Legislative Assembly for the ACT: 2006 Week 7 Hansard (17 August) . . Page.. 2305..
DR FOSKEY (continuing):
too broad in its impact and reduced the ability for community interests, which were already lacking channels, to be heard.
It is possible that ministers and ACTPLA executives could forget, from removal from the streets of Canberra, that the government's perspective on urban planning and development projects should be one of seeking to maximise the fulfilment of community needs and interests. After all, this is what we are building Canberra for. Dealing with developers all day and seeing less of the community it could be easy to forget the aim of the job. Yes, it is really important that developers' interests should be represented and heard, because they are the people who bring the capital to develop, to put the buildings up, but they should be buildings and developments that the community wants.
If there are complementarities between community and developer interest, that is a good thing and such synergies should be pursued and nurtured. We know that is not necessarily an easy thing because those of us who watched the redevelopment of the Griffin Centre will be aware that it is not always easy to get people who are used to building office blocks to be able to build buildings that suit the needs of community organisations. So this area needs a lot more work as well. But we need to be sure that we do not introduce broad-based regulations that have one aim but have another impact along the way.
The voices of those who have only a marginal financial or personal interest but perhaps a large philosophical interest in the form of urban development need to be heard. They might have other than financial expertise, such as ecological expertise or social expertise, and concerns that are often not taken into account by the developers who are looking at their bottom line. We know planners are busy. We know a streamlined development approval process is coming up and we are not yet sure that it is going to take into account all these multitudes of things that the community is interested in.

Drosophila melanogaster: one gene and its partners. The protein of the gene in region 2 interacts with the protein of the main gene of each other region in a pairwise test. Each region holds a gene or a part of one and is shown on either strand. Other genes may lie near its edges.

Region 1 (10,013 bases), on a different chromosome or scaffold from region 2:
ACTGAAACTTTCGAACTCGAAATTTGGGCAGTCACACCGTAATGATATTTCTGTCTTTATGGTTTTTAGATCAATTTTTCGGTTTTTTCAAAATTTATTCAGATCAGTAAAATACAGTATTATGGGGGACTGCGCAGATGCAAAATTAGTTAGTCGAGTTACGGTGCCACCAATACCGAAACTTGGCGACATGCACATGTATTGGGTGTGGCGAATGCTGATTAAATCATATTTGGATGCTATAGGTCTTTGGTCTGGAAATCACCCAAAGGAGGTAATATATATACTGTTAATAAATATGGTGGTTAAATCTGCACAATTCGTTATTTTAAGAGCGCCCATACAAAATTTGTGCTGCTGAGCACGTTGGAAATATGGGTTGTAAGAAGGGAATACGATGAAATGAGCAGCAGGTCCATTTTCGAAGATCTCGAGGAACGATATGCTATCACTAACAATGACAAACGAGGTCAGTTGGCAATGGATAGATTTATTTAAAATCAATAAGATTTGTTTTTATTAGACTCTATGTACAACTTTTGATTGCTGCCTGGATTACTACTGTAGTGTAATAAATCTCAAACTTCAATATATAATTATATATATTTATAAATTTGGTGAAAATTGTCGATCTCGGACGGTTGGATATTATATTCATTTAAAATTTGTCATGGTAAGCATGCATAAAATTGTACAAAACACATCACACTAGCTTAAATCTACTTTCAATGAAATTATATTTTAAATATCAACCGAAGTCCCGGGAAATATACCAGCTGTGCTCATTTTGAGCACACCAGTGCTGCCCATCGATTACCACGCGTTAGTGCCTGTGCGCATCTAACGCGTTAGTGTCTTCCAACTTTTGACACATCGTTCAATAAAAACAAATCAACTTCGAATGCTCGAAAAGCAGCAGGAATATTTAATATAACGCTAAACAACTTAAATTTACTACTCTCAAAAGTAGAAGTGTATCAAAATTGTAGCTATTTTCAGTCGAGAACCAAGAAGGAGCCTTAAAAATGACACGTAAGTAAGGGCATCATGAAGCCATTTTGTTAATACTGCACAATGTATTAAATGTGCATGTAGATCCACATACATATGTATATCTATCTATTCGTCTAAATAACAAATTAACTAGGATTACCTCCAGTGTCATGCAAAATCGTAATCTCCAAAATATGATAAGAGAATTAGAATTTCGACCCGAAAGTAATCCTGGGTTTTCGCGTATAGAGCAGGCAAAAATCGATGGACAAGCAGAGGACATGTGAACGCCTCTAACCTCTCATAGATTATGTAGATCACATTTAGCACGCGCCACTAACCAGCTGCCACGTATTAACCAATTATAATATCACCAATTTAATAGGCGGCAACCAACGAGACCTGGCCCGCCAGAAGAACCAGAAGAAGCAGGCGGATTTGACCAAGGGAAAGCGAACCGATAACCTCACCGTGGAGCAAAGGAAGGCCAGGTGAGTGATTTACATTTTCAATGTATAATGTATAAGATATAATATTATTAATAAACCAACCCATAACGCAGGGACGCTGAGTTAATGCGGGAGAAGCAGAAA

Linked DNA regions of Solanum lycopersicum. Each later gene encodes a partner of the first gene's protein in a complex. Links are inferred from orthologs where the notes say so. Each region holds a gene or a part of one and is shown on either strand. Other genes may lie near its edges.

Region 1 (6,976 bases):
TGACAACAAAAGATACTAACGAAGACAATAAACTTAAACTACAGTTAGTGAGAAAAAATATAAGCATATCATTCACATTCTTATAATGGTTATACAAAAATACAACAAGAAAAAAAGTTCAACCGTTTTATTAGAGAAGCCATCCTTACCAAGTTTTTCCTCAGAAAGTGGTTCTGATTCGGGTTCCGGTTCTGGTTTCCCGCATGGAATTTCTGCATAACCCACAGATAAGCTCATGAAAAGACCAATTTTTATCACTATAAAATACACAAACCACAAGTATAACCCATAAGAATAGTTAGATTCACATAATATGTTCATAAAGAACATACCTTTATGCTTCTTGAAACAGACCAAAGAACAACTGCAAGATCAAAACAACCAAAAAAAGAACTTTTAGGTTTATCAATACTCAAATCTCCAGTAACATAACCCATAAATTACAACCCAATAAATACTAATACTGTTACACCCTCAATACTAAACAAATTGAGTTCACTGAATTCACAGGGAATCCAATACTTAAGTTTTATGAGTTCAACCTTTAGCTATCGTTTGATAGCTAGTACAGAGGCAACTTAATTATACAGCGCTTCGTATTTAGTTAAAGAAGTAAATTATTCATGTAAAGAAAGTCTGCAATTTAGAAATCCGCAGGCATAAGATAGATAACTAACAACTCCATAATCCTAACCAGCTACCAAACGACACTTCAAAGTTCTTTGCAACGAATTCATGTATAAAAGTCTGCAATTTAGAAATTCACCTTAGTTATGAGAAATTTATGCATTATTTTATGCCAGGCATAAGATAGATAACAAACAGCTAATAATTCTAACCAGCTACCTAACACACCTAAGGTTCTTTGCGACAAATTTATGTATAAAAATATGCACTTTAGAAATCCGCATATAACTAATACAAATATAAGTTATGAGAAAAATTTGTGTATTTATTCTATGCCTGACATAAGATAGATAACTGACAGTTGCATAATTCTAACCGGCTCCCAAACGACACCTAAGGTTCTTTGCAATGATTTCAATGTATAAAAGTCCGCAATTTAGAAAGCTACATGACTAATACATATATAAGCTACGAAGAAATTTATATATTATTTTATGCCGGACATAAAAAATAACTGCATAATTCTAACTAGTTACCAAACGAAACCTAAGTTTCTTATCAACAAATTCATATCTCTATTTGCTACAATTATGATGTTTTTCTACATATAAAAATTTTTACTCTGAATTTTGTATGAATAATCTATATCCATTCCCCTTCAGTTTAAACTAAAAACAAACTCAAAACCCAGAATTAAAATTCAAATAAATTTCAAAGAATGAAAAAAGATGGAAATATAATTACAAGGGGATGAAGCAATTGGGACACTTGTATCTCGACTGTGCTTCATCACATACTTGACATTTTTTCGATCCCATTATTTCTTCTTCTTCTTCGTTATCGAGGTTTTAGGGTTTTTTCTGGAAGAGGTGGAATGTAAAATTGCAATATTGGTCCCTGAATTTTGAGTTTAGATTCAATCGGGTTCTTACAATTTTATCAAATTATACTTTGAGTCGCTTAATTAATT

People in the community, especially the Canberra community, have a passionate interest in urban planning. A lot of people have expertise, and a lot of people are aware of the architectural implications of buildings in a heritage area-of impacts on street crime, for instance. There is a whole area of research out there that looks at planning from the point of view of whether it makes it easier or more difficult to commit crimes, to hide, to make it unsafe for women and children, and of course health problems. These are issues that should be sought out and represented by ACTPLA and the government, but they are not always. That is where the community comes in.
This is especially important when consultation processes have narrowed down, so we do not have for every town centre to which this regulation applies a consultation process by which ordinary people can be involved. Community councils have a role but they are not adequate conduits and, of course, they are run by volunteers. This work requires us to hear them not just when people get in touch with us and complain or want a say. We need more active mechanisms at the front end of development but we should not be cutting out mechanisms at the back end.
I believe that allowing for opportunities for such interests to be represented in the planning process is a sign of good governance. I know there is a point beyond which excessive community appeal rights and review processes can become impractical, counterproductive and wasteful. But this amendment appears to represent a shift in